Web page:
The Economist writes: “Bangladesh and Saudi Arabia: Revenge of the migrants’ employer?”
The data is what it is. And the story of Saudi reax against WCT may well be true. But it’s not the only possible story. And I am not even sure it’s the right story.
1. The peak was in 2007, and the big fall had taken place by 2009. if i recall correctly, no one was talking about hanging anyone in 2009. WCT started in 2010. formal trials started in 2011. in 2009, AL was busy hanging the august 75 killers, not jamaatis. and well into 2011, jamaatis were quietly confident that they would survive a trial (and they would have easily beaten the loopholes had the trial been fair — so the confidence was well warranted). given all that, i am not sure that WCT is the reason behind the saudi slump.
2. So, what’s the alternative story? well, take pakistan out and we can tell a pretty simple story — saudi demand peaked during the boom years when oil price was sky high, it collapsed with the financial crisis, and hasn’t rebounded. of course, this is not a full story given demand for pakistani labour continues to be strong. but then again, perhaps it’s the pakistani series that needs explaining? what’s happening to saudi demand for labour overall?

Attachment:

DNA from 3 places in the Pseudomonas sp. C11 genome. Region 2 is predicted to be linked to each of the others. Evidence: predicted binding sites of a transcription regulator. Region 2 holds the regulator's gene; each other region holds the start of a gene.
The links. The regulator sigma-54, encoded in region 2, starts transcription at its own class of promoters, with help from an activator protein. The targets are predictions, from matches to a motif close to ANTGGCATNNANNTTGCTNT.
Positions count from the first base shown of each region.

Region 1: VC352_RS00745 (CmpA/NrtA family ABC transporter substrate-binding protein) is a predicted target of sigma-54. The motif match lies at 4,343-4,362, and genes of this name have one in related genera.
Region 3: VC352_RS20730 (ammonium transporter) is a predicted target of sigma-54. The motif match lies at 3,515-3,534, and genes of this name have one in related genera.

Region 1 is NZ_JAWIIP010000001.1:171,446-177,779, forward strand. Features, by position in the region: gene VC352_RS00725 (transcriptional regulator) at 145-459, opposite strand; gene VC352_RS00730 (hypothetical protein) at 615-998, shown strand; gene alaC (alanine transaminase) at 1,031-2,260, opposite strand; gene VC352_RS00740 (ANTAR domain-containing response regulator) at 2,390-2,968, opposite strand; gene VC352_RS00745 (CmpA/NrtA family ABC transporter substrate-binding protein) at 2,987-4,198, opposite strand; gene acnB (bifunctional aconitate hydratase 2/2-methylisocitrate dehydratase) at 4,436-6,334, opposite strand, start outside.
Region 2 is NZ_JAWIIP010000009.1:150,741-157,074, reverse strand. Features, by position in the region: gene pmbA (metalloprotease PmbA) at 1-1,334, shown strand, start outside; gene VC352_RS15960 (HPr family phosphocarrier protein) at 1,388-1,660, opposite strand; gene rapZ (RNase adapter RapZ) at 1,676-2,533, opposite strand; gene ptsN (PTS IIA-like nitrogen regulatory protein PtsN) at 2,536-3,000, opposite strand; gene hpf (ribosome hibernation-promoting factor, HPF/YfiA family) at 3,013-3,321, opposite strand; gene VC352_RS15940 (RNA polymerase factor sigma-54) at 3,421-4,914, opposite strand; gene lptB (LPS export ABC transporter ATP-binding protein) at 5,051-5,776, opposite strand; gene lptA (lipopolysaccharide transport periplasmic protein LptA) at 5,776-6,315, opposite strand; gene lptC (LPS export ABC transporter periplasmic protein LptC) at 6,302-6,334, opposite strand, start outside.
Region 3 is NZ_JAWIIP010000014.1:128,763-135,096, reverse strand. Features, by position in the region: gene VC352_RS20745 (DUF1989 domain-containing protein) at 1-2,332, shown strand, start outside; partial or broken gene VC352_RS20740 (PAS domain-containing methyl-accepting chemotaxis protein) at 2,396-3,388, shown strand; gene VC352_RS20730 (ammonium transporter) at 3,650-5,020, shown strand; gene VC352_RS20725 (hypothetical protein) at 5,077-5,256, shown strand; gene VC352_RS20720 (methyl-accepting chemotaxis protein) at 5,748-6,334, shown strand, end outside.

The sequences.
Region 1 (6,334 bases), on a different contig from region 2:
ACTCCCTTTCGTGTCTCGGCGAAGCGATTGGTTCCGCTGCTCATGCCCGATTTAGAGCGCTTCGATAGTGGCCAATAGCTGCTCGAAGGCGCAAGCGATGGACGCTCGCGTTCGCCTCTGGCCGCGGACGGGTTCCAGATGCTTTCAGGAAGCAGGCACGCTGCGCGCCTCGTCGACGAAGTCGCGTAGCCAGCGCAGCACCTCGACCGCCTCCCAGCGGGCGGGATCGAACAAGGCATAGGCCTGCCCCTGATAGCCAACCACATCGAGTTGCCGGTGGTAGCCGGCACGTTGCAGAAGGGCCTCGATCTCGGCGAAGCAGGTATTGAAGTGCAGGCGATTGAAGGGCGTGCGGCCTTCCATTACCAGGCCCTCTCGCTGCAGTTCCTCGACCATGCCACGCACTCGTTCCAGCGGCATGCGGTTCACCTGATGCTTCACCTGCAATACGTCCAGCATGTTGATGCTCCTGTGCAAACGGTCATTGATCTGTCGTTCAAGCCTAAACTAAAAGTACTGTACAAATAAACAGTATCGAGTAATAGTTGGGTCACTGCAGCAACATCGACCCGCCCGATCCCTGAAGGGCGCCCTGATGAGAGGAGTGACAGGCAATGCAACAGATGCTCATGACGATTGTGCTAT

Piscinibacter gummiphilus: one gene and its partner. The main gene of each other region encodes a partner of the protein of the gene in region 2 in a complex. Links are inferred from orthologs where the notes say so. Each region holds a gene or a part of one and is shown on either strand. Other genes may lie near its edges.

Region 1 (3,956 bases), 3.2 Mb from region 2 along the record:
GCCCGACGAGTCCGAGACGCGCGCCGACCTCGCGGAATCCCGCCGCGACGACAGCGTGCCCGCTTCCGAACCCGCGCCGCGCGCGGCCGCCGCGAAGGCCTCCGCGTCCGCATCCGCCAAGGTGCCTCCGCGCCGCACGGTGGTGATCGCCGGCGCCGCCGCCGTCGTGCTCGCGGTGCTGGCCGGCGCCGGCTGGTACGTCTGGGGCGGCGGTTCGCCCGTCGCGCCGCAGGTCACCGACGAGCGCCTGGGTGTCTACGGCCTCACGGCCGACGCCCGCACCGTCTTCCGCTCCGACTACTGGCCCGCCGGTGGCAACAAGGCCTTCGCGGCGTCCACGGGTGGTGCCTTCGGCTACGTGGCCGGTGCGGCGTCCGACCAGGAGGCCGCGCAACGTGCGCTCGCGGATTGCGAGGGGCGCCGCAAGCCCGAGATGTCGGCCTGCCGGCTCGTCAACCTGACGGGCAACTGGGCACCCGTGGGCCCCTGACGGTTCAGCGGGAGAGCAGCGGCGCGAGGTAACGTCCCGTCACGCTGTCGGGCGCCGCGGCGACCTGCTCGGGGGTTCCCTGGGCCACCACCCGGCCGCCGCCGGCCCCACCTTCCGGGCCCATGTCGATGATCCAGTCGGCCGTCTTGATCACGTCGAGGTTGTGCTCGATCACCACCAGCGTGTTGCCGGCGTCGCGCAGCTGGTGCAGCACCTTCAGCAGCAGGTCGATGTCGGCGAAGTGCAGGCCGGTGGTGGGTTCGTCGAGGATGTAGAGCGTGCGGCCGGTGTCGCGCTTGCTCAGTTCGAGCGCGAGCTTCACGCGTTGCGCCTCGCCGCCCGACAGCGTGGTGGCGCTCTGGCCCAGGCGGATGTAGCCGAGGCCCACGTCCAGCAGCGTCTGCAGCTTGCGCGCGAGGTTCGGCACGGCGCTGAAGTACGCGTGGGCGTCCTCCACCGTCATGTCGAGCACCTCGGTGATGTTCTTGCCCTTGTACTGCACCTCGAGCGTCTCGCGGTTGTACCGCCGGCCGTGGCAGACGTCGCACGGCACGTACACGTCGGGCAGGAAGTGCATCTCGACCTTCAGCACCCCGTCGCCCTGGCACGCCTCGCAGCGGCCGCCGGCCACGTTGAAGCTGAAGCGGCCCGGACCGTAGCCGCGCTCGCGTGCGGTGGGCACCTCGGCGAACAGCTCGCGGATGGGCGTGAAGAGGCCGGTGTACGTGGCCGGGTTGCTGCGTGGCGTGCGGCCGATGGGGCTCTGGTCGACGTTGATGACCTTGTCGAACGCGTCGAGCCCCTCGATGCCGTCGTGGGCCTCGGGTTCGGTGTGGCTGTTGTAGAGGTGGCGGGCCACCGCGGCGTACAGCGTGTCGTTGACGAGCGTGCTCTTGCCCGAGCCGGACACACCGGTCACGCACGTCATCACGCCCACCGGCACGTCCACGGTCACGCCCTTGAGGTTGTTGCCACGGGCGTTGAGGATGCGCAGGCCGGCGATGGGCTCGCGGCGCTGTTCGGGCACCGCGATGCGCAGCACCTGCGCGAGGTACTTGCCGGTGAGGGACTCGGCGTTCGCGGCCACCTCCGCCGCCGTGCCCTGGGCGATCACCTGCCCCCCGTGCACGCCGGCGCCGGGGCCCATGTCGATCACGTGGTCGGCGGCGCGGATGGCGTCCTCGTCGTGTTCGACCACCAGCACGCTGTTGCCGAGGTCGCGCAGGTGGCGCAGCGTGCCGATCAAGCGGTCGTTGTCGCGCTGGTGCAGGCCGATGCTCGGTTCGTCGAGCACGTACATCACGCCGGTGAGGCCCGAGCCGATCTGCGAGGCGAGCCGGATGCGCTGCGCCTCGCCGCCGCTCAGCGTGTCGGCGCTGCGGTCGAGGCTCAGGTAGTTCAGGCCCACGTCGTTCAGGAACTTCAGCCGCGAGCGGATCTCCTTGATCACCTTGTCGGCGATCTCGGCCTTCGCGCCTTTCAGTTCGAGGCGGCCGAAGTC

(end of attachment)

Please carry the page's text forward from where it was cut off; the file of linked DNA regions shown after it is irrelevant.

3. Are pakistanis and bangladeshis substitutes in saudi market? look at the numbers carefully again. there are 1.5m pakistanis in saudi, and 2.5m deshis. and yet, both countries received $3.7b in remittance. all these numbers are from the article. simple arithmetic tells you that the average pakistani sends more than the average bangladeshi. that would suggest that the average pakistani might earn more than average bangladeshi. are they substitutes? not clear at all.
4. Why are there about 1m more deshis than pakis in saudi? pak got into the labour market game before BD (remember saudis didn’t like secular mujib yadda yadda….). jeddah is much closer to karachi than chittagong, and they share the same script, unlike us. saudi has had lot stronger security/defence ties with pak than BD. so how come there are more deshis?
5. Here is an alternative theory. BD labour used to be fairly cheap and docile in earlier decades. but over the past decade, it has become more vocal, partly because their numbers have risen, and partly because their opportunities have become brighter elsewhere. saudi employers don’t like the concentration of 2.5m bengali muslims (1.5m pakistanis are presumably not homogenous, ditto for the indians), who are increasingly becoming ‘troublesome’. steam was building up for a while, and the 2008 crisis acted as a catalyst. now they want to diversify their labour input. hence the observed outcome.
is my story correct? i have no idea. but it fits the data point just as well as (if not better than) the WCT story.